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dpack8 Package
fundamental domains calculator
sheafCohJB
compCohX


The dpack system for lie symmetry analysis

Introduction

Features

The maple package dpack is part of my work on a thesis with the title

Janetbasen und Algorithmen zur Lösung gewöhnlicher Differentialgleichungen 2. und 3. Ordnung mittels Symmetrieanalyse
Janetbases and Algorithms for Solution of ODEs of 2nd and 3rd Order by Symmetry-Analysis

which I started working on in June 1996 as member of the Group CADE at the german
GMD - National Research Center for Information Technology.

It represents a comprehensive collection of algorithms and datatypes useful for lie-symmetry analysis of ODEs and PDEs with features like

  • computation of Janet-Bases
  • definition of arbitrary termorderings for Janet-Base computations
  • special cases of heavy-duty nonlinear differential-groebner base computation
  • computation of determining systems of symmetries
  • computation of prolongations
  • computing invariants and differential invariants
  • determining Lie-Group-Type of explicitly or implicitly given transformation groups
  • calculating structure constants from the LPDE representing a lie-algebra of transformations
  • solving systems of LPDE exactly by Janet-Base computations
  • special fast symbolic algorithms for systems of 1st order LPDE
  • algorithms for various kinds of differential elimination
  • several common lie algebra calculations for implicitly given lie algebras of transformations, for example Killing-Form, Solvable-Radical
  • classification of the symmetry group of an ode of order 2 or 3

Ease of use

When I designed dpack my goals were:

  • to allow easy handling of all the formulas necessary to do the required computations
  • overall good system integration: the user should not be forced to use uncommon abbbreviations, functions or representations that are incompatible to the way the expressions are represented and handled in the other routines of the surrounding maple-system
  • output should look naturally and be easily discernible
  • input should be concise, with as few keystrokes as necessary

Download

Requirements

  • Maple 8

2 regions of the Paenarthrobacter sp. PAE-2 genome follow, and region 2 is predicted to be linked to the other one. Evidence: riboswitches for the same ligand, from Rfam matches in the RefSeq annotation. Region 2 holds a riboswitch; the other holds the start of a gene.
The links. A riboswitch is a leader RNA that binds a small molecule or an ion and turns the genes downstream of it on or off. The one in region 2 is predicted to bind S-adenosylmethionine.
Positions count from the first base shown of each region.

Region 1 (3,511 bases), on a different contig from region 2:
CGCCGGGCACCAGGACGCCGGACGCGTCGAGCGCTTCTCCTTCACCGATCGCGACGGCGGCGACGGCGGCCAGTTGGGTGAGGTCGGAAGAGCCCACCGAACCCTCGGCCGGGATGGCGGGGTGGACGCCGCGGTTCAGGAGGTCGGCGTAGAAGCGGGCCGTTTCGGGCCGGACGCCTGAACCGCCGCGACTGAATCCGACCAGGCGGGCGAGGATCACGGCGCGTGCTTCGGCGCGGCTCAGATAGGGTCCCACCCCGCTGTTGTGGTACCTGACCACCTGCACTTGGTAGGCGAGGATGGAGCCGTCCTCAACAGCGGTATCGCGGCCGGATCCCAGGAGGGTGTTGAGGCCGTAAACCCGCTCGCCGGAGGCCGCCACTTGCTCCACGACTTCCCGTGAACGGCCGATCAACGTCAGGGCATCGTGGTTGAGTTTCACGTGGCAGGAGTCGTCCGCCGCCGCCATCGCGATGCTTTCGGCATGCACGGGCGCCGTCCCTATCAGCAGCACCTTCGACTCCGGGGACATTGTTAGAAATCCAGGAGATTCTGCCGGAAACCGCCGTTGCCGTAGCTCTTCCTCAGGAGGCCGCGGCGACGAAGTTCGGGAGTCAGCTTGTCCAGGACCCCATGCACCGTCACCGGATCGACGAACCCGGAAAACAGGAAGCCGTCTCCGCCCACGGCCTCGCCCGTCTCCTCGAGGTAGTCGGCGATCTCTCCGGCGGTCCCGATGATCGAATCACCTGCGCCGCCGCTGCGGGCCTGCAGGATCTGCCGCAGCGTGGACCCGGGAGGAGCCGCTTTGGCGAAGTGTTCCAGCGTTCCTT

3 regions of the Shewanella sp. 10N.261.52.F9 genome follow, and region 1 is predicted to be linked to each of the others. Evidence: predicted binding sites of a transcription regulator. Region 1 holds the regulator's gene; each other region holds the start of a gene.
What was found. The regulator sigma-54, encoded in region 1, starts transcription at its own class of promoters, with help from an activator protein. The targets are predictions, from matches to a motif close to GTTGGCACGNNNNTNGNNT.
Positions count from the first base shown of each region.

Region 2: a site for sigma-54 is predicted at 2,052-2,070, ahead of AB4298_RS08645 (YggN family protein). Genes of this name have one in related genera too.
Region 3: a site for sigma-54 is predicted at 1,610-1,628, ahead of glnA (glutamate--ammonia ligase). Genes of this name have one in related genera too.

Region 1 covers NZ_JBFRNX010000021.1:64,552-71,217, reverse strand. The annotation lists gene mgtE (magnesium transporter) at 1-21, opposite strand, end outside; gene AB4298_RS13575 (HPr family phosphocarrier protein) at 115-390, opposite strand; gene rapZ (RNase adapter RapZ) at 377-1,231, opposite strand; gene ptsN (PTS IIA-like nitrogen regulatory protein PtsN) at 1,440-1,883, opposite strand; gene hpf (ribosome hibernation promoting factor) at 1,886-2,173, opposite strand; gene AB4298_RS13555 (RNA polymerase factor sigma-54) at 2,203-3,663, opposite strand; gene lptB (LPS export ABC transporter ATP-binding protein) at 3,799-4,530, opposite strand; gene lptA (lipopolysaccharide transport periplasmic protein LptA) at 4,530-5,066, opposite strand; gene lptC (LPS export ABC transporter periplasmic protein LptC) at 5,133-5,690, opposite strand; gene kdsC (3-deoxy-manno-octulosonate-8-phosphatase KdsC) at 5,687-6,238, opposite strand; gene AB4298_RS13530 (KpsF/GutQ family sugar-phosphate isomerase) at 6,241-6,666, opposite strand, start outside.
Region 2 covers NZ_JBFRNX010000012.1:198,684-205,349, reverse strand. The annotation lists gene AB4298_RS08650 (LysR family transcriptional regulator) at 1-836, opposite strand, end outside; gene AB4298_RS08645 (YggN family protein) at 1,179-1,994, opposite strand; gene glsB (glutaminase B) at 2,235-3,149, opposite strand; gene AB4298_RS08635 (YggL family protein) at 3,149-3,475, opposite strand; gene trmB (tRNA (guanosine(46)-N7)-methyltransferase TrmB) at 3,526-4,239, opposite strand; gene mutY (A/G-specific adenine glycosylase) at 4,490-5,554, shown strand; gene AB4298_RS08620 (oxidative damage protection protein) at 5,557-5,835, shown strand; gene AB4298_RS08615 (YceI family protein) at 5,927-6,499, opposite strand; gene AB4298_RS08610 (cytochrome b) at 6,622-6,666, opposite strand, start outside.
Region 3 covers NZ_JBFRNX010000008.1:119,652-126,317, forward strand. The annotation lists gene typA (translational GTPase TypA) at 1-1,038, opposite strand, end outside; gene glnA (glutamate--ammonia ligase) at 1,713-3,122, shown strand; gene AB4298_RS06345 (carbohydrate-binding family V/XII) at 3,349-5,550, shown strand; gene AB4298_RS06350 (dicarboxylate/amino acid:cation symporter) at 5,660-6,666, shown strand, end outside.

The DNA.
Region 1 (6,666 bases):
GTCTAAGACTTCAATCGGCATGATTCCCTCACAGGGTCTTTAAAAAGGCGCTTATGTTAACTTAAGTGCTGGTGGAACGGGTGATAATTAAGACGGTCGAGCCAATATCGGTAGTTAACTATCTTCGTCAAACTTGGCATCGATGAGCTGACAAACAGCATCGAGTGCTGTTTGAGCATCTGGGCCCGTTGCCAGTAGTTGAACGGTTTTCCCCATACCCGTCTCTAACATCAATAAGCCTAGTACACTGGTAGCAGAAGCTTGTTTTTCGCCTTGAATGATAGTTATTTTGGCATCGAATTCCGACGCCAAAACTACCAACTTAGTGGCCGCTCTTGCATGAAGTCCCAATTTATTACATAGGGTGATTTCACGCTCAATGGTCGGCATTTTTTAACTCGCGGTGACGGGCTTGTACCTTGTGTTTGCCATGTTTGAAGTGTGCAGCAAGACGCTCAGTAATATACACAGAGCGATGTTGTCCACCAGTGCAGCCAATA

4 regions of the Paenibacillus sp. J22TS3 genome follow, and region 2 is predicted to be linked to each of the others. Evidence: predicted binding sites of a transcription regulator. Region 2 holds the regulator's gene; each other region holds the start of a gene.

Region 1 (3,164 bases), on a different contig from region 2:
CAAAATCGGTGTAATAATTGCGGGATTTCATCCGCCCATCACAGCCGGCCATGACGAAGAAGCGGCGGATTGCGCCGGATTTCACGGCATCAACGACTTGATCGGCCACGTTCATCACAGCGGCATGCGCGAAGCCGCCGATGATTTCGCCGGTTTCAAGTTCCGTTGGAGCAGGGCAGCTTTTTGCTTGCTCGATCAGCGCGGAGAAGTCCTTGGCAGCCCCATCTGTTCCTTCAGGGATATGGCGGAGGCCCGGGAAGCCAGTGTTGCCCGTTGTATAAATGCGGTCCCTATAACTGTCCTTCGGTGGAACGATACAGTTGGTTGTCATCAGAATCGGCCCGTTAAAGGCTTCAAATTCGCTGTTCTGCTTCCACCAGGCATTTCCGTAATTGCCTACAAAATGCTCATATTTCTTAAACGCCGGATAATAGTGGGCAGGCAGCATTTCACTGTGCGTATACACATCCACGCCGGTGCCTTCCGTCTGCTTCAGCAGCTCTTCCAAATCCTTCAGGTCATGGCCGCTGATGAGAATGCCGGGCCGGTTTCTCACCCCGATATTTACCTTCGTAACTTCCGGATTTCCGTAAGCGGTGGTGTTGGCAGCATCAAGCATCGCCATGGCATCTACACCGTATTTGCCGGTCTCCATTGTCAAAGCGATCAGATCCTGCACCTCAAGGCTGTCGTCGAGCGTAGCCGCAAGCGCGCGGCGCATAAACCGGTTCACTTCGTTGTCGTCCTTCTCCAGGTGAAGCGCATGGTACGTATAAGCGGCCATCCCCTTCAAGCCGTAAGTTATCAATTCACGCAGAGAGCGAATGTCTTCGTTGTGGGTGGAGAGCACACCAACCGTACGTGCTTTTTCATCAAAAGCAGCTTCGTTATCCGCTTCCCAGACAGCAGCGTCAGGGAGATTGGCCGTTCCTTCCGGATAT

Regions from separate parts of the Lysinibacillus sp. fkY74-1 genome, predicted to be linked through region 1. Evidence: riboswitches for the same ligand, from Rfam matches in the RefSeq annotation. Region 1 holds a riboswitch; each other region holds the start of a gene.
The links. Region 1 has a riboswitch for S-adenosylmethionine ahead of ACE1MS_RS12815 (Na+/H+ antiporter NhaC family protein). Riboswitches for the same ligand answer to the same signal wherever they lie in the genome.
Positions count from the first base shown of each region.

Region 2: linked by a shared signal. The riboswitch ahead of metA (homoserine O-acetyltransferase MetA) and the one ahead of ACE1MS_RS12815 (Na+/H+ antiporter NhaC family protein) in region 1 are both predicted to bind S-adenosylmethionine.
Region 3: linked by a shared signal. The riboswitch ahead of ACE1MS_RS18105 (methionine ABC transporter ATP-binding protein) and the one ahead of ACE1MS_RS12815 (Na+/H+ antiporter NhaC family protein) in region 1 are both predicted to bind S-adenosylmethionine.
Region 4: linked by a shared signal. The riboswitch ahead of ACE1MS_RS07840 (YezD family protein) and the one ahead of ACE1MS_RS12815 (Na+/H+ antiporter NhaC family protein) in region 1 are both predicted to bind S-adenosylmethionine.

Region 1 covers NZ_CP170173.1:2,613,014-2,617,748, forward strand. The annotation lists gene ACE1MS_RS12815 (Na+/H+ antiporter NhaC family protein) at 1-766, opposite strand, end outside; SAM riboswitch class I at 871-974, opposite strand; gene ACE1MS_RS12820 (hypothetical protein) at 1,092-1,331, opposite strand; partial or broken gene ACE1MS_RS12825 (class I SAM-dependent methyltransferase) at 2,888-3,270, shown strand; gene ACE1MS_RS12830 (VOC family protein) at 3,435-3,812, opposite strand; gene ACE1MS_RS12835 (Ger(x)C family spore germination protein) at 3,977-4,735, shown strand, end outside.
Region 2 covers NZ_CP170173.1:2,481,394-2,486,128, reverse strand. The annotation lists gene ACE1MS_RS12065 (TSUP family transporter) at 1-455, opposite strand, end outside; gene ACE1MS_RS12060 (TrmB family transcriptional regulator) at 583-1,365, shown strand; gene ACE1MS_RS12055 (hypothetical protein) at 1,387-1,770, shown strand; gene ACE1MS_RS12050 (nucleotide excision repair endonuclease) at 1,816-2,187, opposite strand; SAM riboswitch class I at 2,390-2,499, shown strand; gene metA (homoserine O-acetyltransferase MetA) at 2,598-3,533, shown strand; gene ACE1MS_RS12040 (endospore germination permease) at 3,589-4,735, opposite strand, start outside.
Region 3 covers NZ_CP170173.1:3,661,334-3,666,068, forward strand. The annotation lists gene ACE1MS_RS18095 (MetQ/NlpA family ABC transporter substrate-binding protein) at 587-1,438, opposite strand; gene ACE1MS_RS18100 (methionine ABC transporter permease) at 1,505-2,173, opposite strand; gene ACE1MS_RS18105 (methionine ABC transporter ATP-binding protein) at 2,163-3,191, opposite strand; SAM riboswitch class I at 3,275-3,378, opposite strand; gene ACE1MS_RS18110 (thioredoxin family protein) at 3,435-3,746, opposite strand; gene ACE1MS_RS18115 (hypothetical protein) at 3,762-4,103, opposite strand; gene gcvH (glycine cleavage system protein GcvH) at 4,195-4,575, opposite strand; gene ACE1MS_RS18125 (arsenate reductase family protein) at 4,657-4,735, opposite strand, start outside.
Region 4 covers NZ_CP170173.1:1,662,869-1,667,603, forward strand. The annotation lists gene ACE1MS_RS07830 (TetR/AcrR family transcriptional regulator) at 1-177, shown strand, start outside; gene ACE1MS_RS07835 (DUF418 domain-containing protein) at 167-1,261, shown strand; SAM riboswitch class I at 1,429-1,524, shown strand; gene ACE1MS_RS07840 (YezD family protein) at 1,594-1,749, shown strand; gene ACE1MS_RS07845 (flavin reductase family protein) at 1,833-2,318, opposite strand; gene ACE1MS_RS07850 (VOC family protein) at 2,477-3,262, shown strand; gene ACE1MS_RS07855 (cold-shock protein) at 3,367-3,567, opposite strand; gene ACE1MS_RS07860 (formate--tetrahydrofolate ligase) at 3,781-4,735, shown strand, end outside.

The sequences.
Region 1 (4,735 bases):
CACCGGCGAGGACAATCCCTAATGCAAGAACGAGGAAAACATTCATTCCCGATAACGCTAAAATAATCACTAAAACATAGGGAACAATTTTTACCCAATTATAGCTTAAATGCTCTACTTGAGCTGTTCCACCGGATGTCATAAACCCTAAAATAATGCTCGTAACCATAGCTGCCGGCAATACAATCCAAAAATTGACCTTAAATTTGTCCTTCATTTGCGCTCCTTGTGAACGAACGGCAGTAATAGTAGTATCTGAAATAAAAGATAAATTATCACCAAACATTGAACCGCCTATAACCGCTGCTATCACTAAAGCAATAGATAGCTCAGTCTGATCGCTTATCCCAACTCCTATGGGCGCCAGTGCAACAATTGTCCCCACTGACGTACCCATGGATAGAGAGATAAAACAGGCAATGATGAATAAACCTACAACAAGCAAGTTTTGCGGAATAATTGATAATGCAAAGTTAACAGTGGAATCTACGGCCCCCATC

• contains some system dependent routines tailored for unix/linux machines

There it is:

The dpack system

The following textfile contains the installation instructions:

README for dpack

A necessary remark

If you are - even to the slightest extent - interested in using the software or just playing a bit with it:

Feel free to contact me about any problems encountered, or if you need help in installing the system or getting it to run on your computer (there have to be some pathnames changed in the sources probably).

There are online-help pages (made for the maple help system) included that become automatically activated, when the system is started - and I will make available some maple-worksheets showing example calculations ASAP.




The funddomain routines

The funddomain routines are made for computing fundamental domains of congruence subgroups of SL2(Z) in the upper half plane.



The main routines are

gensToGroup ( genlis, oper )

where

  • genlis is a list of maple objects
  • oper is a two argument function implementing group operation on the elements of genlis

gensToGroup computes the list of group elements generated by genlis under oper


generateFundDomain ( quotGroup )

where quotGroup is a list of 2x2 matrices forming a group in SL2(Z/NZ). They represent the congruence subgroup GAMMA which is its preimage in SL2(Z).

generateFundDomain computes a list of pairs funddomain, each consisting of

  • a matrix in SL2(Z) and
  • a triple of indices

Together they describe a fundamental domain for the abovementioned congruence subgroup.

More precisely the fundamental domain is the union of the translates of the canonical fundamental domain FF for SL2(Z) with all the matrices in funddomain.